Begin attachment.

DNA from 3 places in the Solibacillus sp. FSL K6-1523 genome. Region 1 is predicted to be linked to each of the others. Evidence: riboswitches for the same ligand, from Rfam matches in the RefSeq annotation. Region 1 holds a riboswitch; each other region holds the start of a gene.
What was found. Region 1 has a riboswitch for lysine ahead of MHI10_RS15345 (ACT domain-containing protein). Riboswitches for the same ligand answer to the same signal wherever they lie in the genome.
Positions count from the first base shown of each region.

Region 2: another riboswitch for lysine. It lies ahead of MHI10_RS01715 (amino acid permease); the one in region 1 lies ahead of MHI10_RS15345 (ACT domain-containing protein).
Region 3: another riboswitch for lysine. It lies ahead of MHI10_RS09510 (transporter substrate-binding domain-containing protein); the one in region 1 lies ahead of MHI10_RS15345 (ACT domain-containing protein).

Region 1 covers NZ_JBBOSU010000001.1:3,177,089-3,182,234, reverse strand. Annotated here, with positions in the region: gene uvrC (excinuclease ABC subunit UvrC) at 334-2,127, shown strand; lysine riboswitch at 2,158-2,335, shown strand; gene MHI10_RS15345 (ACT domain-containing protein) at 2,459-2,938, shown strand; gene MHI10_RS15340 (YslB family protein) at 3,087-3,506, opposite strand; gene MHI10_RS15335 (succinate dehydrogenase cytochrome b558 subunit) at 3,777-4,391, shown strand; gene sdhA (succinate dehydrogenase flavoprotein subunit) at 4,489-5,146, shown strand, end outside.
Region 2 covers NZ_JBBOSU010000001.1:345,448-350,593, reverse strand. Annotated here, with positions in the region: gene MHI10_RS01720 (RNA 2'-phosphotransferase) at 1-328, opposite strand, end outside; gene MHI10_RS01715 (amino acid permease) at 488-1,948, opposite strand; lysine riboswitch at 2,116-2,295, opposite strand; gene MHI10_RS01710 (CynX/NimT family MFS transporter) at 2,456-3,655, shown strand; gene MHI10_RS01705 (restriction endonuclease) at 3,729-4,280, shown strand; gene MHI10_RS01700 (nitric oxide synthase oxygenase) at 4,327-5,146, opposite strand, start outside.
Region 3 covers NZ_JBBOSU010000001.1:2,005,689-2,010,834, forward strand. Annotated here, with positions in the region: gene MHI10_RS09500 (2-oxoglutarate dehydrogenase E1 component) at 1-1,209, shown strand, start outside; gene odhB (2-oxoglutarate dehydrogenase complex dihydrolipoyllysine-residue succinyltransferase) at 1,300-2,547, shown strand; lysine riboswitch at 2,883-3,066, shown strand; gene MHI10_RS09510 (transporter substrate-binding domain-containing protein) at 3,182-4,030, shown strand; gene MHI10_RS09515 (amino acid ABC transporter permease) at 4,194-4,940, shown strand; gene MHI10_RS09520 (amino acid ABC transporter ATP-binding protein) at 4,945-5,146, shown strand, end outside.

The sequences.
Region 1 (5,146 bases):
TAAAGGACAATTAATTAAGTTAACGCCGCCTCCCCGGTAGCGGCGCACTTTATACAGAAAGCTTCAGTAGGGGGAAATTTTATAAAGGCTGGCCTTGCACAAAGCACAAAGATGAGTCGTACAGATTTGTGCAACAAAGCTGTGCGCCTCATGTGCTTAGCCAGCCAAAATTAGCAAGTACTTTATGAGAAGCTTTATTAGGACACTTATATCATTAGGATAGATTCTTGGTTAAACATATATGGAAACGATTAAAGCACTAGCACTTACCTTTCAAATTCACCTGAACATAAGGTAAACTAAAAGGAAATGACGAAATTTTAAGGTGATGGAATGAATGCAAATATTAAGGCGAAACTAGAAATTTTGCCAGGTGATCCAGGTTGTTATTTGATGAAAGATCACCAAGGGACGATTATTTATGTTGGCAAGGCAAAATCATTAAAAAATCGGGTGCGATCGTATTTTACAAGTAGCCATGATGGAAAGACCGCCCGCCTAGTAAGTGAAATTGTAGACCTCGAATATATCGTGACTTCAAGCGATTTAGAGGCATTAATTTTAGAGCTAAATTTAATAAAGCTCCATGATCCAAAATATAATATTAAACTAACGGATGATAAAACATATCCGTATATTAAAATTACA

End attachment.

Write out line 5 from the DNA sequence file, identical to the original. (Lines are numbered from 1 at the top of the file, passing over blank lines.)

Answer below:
Region 3: another riboswitch for lysine. It lies ahead of MHI10_RS09510 (transporter substrate-binding domain-containing protein); the one in region 1 lies ahead of MHI10_RS15345 (ACT domain-containing protein).